Thursday, September 30, 2010

Watering solution: Capillary beds

Spending a lot of time working away from home as I do I needed a simple and cheap solution to one of last year's problems - how to water my seedlings.  I decided to make capillary beds as it seemed the least complicated solution to the problem.

I tried a couple of different designs.  The first was simply a dish-towel draped into a bucket of water, however, I couldn't get consistent distribution of water across the seedling area which was next to the bucket - I think the breeze dried the cloth faster than the capillary action could replenish the water.

The second design again used a dish-towel, but this time I draped it over a flat piece of plastic and sat it in a tray just above the water level.  This worked somewhat better than the first design, particularly when I added a little extra cloth to provide greater thickness to the capillary mat.  However, evaporation again made the watering inconsistent, drying the mat out faster than it could be replenished.

Thankfully, it was third time lucky.  The latest design works a treat, plus it was simple and cheap to make.

I used:

  •  a 35 litre under-bed storage container with a lid (on special for $8 at the hardware store)
  • an old towel (few dollars from a second hand store)
  • a Stanley knife (a sharp hobby knife)
  • a blow-torch (if needed)
The lid of the storage container proved to be quite brittle and was prone to shattering and/or cracking when I tried to cut it where the towel was to be placed.  This is where careful use of the blow-torch came in.  I used the torch to heat the area to be cut until it was soft and pliable and then cut the now soft plastic material, making an inch-wide slot at both ends of the lid.  Take care not to burn the plastic - you want it just warm enough to cut.  Heat the plastic in stages if necessary.  The finished result is pictured below (hopefully you can see the slot running the width of the lid):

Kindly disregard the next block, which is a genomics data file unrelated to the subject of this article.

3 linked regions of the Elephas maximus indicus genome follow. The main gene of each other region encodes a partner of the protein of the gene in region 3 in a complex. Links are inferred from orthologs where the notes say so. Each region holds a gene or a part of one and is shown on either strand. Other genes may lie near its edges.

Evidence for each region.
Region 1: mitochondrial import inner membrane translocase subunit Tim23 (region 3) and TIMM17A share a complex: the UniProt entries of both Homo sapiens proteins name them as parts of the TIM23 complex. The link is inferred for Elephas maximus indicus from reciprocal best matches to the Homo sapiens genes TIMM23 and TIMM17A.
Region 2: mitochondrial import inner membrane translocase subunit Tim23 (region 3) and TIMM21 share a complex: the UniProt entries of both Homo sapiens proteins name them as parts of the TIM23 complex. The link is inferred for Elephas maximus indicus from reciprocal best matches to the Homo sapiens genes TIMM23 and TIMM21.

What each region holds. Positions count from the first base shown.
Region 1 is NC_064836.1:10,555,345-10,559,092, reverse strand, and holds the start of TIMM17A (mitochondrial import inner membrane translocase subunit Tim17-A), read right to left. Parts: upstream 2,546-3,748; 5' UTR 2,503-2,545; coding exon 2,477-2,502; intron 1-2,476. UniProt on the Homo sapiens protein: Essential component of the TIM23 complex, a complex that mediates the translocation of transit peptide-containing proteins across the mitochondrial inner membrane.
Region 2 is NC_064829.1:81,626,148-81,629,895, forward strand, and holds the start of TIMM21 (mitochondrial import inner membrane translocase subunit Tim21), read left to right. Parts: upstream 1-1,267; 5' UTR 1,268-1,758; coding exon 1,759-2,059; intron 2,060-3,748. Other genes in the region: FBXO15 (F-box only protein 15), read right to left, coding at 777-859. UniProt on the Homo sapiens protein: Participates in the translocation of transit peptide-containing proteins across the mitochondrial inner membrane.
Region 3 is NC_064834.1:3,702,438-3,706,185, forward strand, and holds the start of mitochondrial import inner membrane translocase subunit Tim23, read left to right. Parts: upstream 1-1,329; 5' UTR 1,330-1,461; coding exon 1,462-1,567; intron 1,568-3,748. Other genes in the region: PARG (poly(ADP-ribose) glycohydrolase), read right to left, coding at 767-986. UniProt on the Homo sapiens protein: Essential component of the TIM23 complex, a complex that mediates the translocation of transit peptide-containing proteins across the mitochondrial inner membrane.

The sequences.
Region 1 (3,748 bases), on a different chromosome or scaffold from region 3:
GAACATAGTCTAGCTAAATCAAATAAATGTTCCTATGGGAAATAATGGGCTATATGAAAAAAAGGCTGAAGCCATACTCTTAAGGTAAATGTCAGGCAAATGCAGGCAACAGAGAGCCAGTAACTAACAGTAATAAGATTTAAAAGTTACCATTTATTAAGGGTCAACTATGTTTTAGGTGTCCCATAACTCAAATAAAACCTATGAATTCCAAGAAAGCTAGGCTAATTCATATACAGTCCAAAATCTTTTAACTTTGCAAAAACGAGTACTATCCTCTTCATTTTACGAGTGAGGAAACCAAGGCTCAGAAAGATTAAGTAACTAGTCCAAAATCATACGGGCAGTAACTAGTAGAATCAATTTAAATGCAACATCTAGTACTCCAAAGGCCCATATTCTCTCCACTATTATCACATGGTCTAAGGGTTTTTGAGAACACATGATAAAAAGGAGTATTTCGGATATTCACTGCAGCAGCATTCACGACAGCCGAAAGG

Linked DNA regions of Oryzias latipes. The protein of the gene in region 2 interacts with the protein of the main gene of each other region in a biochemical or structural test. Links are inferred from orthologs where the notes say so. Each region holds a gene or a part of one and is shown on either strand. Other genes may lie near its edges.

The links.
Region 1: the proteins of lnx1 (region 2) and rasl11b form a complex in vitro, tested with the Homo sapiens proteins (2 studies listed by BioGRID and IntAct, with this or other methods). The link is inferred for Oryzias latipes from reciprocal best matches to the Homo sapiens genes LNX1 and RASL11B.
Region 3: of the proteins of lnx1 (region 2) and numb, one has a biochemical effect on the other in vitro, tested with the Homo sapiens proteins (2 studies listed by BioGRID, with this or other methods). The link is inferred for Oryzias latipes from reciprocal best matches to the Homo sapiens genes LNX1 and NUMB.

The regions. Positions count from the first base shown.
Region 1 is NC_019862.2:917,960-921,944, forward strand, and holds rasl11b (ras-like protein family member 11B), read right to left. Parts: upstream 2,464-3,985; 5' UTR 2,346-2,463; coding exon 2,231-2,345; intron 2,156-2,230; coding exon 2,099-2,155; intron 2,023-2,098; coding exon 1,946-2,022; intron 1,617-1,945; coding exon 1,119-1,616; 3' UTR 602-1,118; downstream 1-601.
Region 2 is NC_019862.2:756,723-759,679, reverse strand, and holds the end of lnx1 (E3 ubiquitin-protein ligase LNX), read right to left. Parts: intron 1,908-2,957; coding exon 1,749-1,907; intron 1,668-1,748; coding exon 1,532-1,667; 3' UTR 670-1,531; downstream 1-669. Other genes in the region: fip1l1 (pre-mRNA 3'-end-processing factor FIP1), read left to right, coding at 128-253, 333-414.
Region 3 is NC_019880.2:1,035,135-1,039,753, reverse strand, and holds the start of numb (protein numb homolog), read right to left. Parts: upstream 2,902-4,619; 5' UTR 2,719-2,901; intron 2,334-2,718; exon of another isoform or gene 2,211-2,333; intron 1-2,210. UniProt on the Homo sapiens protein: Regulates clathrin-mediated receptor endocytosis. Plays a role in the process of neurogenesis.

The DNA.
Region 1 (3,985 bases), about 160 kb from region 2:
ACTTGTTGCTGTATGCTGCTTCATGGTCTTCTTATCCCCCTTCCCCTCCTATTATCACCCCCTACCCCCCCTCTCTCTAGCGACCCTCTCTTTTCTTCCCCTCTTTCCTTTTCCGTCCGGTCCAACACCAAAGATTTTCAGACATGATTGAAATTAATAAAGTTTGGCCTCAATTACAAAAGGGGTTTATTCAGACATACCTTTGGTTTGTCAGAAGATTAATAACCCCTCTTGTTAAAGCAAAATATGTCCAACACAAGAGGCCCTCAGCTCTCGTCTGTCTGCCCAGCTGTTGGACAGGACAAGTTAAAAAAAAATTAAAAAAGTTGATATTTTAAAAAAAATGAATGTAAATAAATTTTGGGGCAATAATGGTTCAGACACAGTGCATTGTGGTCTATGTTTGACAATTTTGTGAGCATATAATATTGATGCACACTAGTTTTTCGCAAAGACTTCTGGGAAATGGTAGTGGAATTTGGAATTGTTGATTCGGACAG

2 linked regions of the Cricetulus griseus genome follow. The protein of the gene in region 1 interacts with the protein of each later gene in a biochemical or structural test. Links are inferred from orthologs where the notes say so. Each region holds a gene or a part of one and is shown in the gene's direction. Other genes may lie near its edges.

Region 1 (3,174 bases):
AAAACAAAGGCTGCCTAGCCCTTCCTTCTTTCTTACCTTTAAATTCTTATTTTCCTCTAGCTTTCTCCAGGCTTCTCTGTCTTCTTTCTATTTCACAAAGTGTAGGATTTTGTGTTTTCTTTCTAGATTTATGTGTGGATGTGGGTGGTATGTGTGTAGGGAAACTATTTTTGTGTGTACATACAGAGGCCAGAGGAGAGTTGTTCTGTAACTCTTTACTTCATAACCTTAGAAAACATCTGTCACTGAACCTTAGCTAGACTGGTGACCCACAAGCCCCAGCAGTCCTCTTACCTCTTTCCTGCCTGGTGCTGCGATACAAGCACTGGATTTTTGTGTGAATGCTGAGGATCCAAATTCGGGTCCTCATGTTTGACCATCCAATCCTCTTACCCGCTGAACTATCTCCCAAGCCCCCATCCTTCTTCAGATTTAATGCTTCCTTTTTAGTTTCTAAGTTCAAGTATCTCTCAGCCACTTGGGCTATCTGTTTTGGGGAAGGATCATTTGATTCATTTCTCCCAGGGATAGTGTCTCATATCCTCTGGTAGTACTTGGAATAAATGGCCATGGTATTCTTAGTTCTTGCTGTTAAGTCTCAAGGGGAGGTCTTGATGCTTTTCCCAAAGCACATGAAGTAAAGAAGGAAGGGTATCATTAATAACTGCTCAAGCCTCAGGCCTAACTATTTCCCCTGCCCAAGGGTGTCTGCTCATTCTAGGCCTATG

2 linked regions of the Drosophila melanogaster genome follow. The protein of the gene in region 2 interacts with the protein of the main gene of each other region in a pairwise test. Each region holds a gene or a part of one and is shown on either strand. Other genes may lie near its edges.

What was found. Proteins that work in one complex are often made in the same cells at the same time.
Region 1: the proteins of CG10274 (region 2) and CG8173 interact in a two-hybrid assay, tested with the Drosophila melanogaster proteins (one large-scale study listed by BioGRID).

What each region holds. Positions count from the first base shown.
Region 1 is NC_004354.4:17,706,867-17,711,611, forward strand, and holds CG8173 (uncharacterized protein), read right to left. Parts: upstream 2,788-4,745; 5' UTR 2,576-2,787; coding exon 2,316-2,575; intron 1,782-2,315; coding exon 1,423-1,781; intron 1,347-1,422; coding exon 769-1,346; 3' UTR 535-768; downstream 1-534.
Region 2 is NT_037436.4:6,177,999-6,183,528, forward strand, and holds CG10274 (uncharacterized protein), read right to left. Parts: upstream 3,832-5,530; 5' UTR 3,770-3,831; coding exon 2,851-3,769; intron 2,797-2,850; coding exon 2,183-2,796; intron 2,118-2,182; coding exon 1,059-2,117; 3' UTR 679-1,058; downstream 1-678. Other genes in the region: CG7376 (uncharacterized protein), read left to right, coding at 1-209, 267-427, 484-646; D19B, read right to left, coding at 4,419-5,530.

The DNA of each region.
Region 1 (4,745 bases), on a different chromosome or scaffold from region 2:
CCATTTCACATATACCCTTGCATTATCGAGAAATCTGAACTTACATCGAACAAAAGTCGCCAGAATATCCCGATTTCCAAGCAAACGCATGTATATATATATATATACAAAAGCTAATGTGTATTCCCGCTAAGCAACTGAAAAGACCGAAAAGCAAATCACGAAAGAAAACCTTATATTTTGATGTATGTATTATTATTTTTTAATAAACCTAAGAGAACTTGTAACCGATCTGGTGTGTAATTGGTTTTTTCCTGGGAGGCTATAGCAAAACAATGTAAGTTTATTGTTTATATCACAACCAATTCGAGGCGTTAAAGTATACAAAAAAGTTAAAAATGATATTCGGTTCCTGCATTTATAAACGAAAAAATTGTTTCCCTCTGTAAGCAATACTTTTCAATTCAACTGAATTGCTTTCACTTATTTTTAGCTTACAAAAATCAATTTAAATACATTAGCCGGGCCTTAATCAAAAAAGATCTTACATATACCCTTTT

Inch-wide slot (highlighted) with towel ready for insertion
I then fed each end of the towel into the appropriate slot in the lid, put the now towel-covered lid in place, filled the storage container with water (the hose easily fits through the one inch slot) and then placed the newly-filled seed trays on top.

Finished capillary bed
The beds have worked marvelously.  I made three of them and they've all got little seedlings sprouting up through the propagation mix.  I've had no problems with them drying out while I've been away at work.

With hindsight - if I had been able to find them on special I'd have used different storage containers - the much lower 20 litre ones would've worked just as well and have about the same surface area for the seed trays.  I'd also have looked for a container with a more pliable lid - it'd have made cutting the slots a lot easier and I'd have been able to avoid using the blow-torch. 


  1. Very clever, Flo! It's an amazingly simple, inexpensive way to solve your problem ... glad to see it worked so well.

  2. Wow, great idea!
    Thanks, I'll remember this one for seed starting time- I am home a lot, but I am known for forgetting to water the seedlings. :(

    The seedlings thank you.